Once authorized, employees can be provided with access to the medications in the cart. By reading the tag on the patient's wristband, hospital personnel can clearly identify that the patient to whom they are tending is the person to whom they should be dispensing medication. Software can display patient records, and the provider can make sure the drug they are about to dispense matches the one prescribed. The software can display information about the appropriate dosage level, Houchin says, and the collected data can be used to manage inventory levels and trigger billing.
In addition, the system can manage patient records, including printed materials, to ensure the hospital stays within HIPAA compliance. If a doctor, nurse or administrator needs to have physical documentation for a patient, they can employ ELATEC's technology, with an HF reader integrated into the printer, to identify an individual before releasing the document to be printed. Only after an individual presents an RFID-enabled employee badge (or mobile-credentialed smartphone) within range of the integrated reader will the document print. In that way, the hospital can ensure that only authorized individuals access documentation.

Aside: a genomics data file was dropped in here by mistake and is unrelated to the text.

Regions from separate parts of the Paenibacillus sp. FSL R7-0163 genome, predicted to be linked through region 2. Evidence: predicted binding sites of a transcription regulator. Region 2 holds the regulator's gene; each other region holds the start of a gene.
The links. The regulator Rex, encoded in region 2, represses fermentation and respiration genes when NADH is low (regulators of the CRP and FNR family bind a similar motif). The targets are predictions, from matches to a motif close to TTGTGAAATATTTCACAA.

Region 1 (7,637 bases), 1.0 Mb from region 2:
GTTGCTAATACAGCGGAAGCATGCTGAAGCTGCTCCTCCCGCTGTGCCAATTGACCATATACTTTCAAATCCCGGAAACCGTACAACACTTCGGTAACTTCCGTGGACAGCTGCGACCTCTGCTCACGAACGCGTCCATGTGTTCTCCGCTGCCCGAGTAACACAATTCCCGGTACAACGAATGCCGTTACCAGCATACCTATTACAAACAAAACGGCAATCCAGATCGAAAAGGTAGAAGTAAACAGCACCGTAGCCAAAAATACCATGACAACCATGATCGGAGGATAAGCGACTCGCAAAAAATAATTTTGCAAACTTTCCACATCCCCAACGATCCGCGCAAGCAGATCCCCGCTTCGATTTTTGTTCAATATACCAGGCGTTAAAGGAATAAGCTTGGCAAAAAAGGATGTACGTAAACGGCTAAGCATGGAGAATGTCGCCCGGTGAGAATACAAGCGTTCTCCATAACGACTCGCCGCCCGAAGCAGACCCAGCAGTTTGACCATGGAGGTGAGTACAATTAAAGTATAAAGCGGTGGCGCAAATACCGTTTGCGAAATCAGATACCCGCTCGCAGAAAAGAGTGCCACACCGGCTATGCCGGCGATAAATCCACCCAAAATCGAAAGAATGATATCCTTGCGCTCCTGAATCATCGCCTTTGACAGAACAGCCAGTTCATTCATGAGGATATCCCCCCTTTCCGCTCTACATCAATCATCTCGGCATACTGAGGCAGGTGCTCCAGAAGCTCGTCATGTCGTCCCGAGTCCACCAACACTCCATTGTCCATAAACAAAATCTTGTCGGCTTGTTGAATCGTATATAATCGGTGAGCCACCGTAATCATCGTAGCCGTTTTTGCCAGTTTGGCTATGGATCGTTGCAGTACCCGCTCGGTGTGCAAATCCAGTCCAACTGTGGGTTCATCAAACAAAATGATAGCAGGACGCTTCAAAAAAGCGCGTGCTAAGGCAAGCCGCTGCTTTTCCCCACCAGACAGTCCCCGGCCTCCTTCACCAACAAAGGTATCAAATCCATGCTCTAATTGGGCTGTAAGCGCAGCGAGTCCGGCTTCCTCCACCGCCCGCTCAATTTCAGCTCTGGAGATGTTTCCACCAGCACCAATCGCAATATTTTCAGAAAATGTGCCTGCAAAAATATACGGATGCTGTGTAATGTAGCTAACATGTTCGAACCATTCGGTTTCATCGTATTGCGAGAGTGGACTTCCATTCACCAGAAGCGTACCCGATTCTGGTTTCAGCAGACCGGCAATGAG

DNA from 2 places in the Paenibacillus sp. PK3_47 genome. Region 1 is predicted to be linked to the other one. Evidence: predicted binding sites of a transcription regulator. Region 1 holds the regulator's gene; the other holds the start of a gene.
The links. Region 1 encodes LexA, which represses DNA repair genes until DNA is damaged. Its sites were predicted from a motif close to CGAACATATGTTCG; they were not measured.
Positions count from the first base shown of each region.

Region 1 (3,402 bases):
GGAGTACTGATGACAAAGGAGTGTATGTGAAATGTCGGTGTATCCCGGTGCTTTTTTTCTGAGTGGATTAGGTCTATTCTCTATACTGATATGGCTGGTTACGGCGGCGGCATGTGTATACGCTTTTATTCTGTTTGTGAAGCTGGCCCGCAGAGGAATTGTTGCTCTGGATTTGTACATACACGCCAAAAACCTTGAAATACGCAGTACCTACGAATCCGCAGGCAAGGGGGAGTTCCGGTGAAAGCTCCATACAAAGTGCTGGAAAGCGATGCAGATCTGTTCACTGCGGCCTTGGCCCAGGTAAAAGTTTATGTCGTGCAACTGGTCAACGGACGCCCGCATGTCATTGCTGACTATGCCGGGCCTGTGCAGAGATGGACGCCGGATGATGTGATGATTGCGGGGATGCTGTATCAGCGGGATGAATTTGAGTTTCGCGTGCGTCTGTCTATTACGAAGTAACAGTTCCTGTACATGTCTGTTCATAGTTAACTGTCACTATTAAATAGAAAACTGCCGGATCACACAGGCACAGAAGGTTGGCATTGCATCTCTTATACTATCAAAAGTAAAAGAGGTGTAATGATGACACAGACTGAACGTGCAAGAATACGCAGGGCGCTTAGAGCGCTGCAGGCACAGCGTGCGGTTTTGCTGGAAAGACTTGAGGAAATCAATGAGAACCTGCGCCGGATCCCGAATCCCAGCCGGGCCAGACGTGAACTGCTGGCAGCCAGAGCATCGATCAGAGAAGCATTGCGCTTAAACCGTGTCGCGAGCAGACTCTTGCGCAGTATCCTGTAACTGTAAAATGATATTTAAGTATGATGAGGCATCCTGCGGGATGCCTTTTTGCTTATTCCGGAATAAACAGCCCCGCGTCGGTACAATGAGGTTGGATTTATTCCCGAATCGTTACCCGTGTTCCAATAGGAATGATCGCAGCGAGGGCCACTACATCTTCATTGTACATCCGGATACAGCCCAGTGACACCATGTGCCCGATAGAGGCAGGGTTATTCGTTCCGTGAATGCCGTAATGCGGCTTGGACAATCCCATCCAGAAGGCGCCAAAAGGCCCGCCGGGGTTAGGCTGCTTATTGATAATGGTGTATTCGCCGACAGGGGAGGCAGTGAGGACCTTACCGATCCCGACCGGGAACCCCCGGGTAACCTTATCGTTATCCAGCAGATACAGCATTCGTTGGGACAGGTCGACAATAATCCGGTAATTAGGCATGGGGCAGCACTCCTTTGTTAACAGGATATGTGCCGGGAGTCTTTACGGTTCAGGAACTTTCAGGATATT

In laboratories, Houchin says, ELATEC's technology is being used to track patient samples, to make sure they are never mishandled or lost. In this case, an RFID tag is attached to the sample or vial, and when that sample is inserted into a diagnostic machine, an RFID reader connected to that device reads the tag, confirms the sample's identity and can display necessary information. Data captured from that event can be stored in the hospital's software to confirm what diagnostic testing took place, as well as when and by whom. "Tracking laboratory samples has become a really big demand," he states, "that we're seeing a lot more of right now."
ELATEC readers support multimedia terminals that can be used by patients to access entertainment and services while they are staying at a hospital. The bedside touchscreen terminal allows patients to place orders from a cafeteria or vending machine, as well as access television or Internet services. Both patients and hospital personnel can use the terminal by first identifying themselves with their RFID badge or wristband. While patients can access entertainment or services, physicians can gain bedside digital patient information.
The ultraviolet sanitation technology is gaining more interest from healthcare facilities to reduce the risk of enabling transmission of health associated infections (HAIs) via contaminated surfaces. Sole reliance on the manual cleaning and disinfecting processes, fails to address this risk, Starkweather argues. Medical equipment can be contaminated with deadly pathogens, he explains, at rates as high as 30 to 50 percent at many hospitals. Due to such high contamination rates, healthcare facilities have been approaching the technology company for an added layer of effectiveness.
Claire Swedberg has been covering RFID technology for RFID Journal since 2005. She also contributes to magazines on subjects such as electrical installations and alternative energy. She is the author of five historical nonfiction books, and teaches an adult writing class.